China Factories Turn to Undocumented Labor as Local Wages Jump

China’s embrace of higher wages to help bolster consumer spending has sparked a jump in factories along the east-coast export corridor bringing in undocumented and lower-paid workers from Myanmar and Vietnam.

Border police found 59 illegal immigrants from Vietnam in a bus heading for the Pearl River Delta on July 29, the official Xinhua news agency reported on Aug. 6. “Thousands” of workers from Vietnam and Myanmar were discovered working illegally in Shenzhen between 2010 and 2012, the state-run China News Service reported, citing a local prosecutor.

China, the world’s most populous nation, faces elevated labor costs as the government drives up incomes and the working-age population starts to shrink. While official data show domestic migrant workers currently earn an average 2,477 yuan ($405) a month, some illegal employees made about 1,400 yuan a month in 2011, with 200 yuan of that going to snake-heads, a term for labor traffickers, China News said.

“The problem will become more serious, as salary gaps between China and neighboring countries such as Vietnam are actually widening,” Qu Jian, a researcher with the China Development Institute, said in a telephone interview from Shenzhen. “It’s time for the government to think of a systematic approach to address the issue, say making it easier to hire overseas laborers legally,” said Qu, whose research group provides advice to the government.

Happy Hiring

Employers are happy to hire undocumented immigrants because they don’t have to pay pensions or health-care insurance, China News Service reported. The minimum monthly wage at Vietnam state firms and government agencies was $55 in June, according to the Vietnam labor ministry’s website.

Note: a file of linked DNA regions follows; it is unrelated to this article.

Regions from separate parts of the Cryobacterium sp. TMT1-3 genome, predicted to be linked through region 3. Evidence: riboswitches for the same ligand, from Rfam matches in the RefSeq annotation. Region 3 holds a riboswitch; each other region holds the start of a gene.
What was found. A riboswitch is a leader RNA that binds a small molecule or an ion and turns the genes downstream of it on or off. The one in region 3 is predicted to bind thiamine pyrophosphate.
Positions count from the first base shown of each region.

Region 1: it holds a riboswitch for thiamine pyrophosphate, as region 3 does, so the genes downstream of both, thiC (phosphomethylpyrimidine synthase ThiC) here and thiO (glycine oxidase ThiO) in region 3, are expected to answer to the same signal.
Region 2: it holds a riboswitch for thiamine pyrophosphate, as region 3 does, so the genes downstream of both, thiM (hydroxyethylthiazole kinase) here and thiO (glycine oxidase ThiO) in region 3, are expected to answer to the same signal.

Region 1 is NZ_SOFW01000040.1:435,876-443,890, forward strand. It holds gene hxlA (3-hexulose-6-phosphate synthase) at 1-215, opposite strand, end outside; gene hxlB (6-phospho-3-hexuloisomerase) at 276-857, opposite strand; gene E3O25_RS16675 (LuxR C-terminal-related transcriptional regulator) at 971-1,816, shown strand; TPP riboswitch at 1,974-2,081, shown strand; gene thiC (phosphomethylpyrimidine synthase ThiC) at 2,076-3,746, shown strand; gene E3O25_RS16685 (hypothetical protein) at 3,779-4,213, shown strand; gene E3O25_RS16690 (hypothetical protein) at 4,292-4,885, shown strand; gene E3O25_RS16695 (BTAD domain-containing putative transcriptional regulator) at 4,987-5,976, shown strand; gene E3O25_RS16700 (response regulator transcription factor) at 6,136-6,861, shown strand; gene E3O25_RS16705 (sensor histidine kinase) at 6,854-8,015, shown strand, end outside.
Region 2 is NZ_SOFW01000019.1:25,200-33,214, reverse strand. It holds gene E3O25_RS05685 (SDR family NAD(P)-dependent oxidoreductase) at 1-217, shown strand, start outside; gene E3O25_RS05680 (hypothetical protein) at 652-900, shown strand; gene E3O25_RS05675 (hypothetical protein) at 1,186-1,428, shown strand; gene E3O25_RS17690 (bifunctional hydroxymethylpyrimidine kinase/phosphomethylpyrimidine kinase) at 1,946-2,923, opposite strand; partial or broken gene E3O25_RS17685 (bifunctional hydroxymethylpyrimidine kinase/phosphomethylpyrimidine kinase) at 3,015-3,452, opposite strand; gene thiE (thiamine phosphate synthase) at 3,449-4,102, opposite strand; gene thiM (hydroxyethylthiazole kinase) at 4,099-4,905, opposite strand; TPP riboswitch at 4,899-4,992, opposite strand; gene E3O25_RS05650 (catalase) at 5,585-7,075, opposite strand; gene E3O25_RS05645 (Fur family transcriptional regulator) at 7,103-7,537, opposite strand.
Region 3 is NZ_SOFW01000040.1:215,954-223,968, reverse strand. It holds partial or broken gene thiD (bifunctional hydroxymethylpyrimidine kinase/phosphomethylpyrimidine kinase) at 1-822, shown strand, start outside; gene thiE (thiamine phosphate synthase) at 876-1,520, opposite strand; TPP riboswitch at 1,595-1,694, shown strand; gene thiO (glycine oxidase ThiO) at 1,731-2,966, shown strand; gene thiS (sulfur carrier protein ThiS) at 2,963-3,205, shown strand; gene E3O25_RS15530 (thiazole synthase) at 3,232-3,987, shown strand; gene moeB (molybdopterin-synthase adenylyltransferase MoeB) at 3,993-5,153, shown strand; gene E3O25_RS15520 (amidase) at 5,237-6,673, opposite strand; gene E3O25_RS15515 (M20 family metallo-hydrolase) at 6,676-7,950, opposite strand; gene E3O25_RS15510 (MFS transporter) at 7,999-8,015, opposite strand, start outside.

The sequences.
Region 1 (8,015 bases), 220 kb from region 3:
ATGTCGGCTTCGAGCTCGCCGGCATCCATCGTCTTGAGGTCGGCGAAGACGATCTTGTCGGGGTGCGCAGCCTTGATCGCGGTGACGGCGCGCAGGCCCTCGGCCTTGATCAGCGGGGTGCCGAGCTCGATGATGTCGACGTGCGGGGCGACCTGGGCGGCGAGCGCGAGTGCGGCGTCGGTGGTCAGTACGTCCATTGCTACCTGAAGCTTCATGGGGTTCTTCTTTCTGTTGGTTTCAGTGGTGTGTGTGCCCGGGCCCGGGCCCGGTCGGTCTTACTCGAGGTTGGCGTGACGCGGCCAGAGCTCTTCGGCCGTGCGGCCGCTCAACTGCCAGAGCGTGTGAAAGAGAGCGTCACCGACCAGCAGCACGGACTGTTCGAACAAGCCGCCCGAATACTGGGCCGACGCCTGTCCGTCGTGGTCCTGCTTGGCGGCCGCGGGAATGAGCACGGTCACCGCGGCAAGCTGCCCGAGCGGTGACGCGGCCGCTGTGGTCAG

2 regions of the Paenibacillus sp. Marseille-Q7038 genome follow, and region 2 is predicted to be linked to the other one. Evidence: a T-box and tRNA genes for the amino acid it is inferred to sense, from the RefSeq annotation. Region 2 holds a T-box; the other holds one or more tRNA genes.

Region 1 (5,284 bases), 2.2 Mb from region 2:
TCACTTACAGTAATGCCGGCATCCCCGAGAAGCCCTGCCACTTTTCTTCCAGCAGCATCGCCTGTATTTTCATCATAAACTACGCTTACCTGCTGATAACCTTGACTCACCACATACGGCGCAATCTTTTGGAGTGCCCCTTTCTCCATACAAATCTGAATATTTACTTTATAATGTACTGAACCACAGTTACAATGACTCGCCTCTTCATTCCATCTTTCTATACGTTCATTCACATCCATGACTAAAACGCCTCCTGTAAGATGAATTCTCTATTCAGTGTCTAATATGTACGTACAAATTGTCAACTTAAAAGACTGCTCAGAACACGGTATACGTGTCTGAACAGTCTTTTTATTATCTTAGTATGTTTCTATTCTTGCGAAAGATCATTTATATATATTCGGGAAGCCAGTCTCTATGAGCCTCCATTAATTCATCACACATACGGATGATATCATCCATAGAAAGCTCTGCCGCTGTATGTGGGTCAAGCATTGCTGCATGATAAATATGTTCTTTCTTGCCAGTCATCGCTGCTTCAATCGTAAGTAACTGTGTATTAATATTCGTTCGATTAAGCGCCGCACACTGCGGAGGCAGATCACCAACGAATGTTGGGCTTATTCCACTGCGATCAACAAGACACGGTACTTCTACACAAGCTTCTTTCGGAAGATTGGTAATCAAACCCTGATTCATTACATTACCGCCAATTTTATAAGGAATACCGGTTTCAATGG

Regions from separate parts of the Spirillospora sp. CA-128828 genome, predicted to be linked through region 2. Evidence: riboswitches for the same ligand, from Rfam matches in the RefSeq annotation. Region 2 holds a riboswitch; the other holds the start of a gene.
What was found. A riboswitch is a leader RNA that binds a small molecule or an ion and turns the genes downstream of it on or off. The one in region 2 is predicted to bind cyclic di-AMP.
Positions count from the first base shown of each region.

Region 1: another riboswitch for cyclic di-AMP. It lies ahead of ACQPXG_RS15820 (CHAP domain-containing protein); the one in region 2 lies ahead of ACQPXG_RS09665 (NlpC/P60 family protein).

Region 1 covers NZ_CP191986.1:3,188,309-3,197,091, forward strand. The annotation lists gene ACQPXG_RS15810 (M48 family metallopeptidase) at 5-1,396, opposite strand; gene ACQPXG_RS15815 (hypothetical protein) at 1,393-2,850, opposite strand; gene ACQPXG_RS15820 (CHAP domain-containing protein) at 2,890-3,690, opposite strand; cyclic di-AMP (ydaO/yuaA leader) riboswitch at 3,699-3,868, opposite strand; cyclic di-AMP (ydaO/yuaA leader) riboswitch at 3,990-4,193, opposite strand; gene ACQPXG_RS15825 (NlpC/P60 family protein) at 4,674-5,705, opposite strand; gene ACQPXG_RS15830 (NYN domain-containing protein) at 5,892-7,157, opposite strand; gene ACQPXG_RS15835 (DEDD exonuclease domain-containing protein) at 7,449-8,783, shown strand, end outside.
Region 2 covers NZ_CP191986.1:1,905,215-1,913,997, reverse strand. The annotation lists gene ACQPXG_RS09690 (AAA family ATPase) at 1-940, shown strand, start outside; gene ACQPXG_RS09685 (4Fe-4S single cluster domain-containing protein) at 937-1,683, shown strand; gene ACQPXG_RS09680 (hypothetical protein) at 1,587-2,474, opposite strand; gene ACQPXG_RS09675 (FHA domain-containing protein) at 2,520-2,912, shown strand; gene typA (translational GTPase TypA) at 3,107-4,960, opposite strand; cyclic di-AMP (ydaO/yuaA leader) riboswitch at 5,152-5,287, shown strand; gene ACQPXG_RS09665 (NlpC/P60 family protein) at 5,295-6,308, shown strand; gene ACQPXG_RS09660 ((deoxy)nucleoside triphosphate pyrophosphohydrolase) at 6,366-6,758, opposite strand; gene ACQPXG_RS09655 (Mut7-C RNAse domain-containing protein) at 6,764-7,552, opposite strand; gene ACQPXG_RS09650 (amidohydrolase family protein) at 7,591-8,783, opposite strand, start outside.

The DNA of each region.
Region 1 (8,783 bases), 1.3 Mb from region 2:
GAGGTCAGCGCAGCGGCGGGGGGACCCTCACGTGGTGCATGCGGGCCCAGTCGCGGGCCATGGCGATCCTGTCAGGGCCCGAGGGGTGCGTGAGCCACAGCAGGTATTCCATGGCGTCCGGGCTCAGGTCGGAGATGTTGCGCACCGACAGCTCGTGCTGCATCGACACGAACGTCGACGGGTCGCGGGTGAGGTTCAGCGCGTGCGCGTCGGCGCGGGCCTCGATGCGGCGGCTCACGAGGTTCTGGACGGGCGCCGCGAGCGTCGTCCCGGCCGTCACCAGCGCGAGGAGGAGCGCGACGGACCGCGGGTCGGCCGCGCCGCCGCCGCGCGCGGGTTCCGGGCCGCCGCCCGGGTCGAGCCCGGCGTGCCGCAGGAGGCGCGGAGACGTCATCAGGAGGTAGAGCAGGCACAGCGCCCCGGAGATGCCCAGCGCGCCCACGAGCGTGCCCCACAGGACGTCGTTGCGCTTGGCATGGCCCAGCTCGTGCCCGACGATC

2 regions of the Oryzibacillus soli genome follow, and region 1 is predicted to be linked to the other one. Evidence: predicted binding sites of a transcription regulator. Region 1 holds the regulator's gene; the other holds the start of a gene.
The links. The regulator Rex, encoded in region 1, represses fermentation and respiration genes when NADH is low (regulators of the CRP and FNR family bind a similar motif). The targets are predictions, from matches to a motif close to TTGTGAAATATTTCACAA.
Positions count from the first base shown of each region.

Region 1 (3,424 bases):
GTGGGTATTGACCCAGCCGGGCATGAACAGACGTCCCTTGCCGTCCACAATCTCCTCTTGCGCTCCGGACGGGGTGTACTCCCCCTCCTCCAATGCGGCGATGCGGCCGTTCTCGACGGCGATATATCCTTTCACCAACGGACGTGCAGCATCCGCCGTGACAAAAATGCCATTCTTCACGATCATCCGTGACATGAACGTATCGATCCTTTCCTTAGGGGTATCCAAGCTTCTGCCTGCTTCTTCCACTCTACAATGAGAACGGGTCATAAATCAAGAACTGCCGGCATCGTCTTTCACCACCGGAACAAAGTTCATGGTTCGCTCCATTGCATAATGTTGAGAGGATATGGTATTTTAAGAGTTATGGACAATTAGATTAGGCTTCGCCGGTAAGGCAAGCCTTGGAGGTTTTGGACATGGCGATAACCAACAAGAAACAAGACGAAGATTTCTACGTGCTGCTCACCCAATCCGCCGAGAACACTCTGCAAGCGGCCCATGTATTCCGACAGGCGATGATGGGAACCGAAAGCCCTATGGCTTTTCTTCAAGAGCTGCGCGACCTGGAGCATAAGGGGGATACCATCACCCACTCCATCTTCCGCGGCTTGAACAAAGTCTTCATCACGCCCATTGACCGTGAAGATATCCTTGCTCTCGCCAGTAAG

The share of China’s population that’s of working age saw its first consecutive annual decline since at least 1995 last year, statistics bureau data show. A survey of 325 members of the American Chamber of Commerce in China in November and December found that rising labor costs were the biggest business risk in the country.

“It’s an emerging criminal act of organizing people from southeast Asian countries to work illegally in Shenzhen,” Huang Yong, a Shenzhen prosecutor, was cited as saying by China News Service. “The workers are obedient, hardworking and never complain about overtime -- in short, they are very attractive for some firms struggling with costs.”

China’s Ministry of Public Security conducted a four-month campaign in 2012 that targeted the provinces of Guangxi, Yunnan, Guangdong, Fujian, Hainan and Jiangsu, catching 139 organizers of illegal labor and 3,410 illegal immigrants, according to Xinhua.

To contact Bloomberg News staff for this story: Xin Zhou in Beijing at xzhou68@bloomberg.net

To contact the editor responsible for this story: Paul Panckhurst at ppanckhurst@bloomberg.net

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